Dead End Magazine brought out this astounding ’53 Chevy to our first annual Avila Motoring Invitational. A month later, we’re still in awe, and thanks to our friends at Accuair, we’re now able to share the story behind it.
Let’s face it: If you’re unfamiliar with air suspension, the thought of bagging a car is a daunting one. Between struts, bags, fittings, compressors, lines, and management, it’s difficult to establish your bearings. A solid portion of the market is catered to with bolt-in kits, meaning most of what you need, if not everything, comes in a box and simply awaits installation. However, many cars aren’t so lucky.
As Cody and I packed our bags for Helen, GA, home of the annual Southern Wörthersee, we knew it’d be a weekend finely balanced between work and play. In and amongst catching up with friends and general shenanigans, there’d be a show to attend and more importantly, cars to shoot. Rion Morse’s bagged E30 has a rather impressive following, amassing more attention on facebook than almost any other car we’ve posted in recent times.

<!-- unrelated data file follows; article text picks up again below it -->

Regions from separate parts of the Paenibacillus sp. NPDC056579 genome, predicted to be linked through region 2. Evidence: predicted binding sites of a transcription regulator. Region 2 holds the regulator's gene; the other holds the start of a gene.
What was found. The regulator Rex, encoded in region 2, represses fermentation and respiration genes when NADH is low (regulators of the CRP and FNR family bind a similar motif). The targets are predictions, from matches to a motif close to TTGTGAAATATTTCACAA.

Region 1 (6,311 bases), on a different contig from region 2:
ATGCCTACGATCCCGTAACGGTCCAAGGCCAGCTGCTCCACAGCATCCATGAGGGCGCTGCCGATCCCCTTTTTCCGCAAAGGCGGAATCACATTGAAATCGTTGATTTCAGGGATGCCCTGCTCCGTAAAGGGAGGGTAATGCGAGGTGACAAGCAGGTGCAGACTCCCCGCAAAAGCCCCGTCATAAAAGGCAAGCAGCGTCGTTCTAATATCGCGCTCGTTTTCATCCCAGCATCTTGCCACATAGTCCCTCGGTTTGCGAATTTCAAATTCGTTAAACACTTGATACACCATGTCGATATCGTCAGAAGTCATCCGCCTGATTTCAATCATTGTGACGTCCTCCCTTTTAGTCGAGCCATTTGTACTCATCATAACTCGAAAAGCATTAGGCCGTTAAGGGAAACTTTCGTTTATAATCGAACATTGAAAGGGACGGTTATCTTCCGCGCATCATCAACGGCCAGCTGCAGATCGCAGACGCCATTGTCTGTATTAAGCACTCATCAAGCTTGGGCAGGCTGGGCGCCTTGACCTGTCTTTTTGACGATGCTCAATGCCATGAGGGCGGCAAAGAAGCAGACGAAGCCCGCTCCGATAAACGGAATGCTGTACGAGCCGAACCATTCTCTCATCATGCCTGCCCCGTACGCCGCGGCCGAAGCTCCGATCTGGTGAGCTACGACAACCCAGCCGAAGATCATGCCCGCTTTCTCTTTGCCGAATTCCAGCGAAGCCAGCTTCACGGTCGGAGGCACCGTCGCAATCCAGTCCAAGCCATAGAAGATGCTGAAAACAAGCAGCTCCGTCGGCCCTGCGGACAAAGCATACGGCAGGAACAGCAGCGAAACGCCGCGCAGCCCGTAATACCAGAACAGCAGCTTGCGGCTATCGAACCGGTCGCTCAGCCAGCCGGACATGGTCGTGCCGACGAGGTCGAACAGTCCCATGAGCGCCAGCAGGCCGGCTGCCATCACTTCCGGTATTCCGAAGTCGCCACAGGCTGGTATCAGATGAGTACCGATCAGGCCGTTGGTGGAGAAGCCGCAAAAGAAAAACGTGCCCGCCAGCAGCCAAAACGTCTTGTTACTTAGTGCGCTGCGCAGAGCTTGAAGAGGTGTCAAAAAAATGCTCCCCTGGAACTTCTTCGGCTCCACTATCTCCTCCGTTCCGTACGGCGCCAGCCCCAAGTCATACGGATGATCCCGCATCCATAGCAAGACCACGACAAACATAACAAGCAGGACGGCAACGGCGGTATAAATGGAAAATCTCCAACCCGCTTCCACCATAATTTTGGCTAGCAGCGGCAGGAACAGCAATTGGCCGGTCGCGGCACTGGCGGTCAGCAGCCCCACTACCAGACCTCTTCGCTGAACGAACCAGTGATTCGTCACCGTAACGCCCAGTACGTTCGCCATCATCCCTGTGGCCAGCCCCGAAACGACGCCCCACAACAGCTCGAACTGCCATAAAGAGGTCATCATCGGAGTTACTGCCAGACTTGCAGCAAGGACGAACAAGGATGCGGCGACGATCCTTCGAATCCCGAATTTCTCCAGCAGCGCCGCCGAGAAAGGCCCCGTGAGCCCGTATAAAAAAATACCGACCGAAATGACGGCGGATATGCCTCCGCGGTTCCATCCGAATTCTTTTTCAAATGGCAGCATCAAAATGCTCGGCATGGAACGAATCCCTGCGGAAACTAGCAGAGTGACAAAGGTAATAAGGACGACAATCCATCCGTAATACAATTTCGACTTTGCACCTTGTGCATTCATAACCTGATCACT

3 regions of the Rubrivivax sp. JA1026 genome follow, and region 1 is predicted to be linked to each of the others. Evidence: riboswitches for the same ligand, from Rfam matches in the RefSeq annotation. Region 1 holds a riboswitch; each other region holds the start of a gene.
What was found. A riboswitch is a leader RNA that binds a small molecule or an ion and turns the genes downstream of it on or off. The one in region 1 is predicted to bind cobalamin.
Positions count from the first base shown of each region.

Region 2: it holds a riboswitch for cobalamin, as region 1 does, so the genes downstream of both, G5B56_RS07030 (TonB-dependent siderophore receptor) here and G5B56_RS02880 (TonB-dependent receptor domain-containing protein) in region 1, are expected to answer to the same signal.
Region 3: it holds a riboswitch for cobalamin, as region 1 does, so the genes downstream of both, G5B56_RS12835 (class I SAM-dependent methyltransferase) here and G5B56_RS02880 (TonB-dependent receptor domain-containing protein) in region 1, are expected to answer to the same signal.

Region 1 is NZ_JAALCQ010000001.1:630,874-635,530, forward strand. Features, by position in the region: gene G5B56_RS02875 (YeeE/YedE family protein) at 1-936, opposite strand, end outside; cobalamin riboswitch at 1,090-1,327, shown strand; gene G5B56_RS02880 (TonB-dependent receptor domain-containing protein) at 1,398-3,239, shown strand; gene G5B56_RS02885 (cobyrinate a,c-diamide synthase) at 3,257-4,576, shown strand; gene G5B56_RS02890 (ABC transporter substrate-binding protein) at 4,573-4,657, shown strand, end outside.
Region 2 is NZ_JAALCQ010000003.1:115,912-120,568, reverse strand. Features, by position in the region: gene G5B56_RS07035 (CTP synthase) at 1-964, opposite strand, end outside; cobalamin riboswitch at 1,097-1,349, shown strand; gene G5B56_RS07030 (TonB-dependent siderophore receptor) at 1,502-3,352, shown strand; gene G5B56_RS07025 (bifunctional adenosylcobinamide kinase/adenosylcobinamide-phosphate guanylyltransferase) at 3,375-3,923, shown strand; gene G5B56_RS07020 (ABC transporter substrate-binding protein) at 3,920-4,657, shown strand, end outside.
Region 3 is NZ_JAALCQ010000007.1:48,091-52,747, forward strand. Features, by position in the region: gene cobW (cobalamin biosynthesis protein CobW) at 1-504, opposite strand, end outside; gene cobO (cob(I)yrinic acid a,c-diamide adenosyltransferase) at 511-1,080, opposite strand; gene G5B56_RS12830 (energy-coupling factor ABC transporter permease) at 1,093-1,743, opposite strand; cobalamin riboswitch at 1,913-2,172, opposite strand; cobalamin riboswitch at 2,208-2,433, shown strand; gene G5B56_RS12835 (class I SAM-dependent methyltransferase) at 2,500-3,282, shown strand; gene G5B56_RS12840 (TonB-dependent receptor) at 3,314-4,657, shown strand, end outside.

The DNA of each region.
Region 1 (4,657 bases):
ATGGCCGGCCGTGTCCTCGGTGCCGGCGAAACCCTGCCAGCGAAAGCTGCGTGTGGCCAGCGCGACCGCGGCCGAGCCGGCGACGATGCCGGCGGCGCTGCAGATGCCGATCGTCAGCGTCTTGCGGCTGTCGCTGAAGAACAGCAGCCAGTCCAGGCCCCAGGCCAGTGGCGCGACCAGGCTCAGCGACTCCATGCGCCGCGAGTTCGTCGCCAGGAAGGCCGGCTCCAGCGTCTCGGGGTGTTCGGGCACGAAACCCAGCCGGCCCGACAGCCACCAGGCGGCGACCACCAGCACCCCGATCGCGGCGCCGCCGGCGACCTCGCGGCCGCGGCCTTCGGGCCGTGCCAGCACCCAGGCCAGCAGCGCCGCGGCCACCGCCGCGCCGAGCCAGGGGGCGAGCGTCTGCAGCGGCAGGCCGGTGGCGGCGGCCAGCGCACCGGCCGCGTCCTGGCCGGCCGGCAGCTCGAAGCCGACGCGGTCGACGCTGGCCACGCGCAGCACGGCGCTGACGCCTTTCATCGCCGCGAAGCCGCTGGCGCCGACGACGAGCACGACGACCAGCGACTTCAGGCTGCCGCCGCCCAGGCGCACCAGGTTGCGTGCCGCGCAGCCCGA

Photos by: Jim Davis
There’s a harsh reality to face once you get involved in this industry. Truth be told, the automotive aftermarket is not the prettiest place. That age old saying of “never meet your heroes” rings truer than imaginable. Companies are often intertwined and incestuous, run by people after nothing more than a dollar. Fortunately, that’s not always the case.
In 1948, Ferdinand Porsche crafted a vehicle that would change the automotive world forever. The Porsche 356, the grandfather of the 911 model, was Porsche’s first production vehicle. Today, there are less than 30,000 left, meaning they’ve amassed some serious value amongst collectors.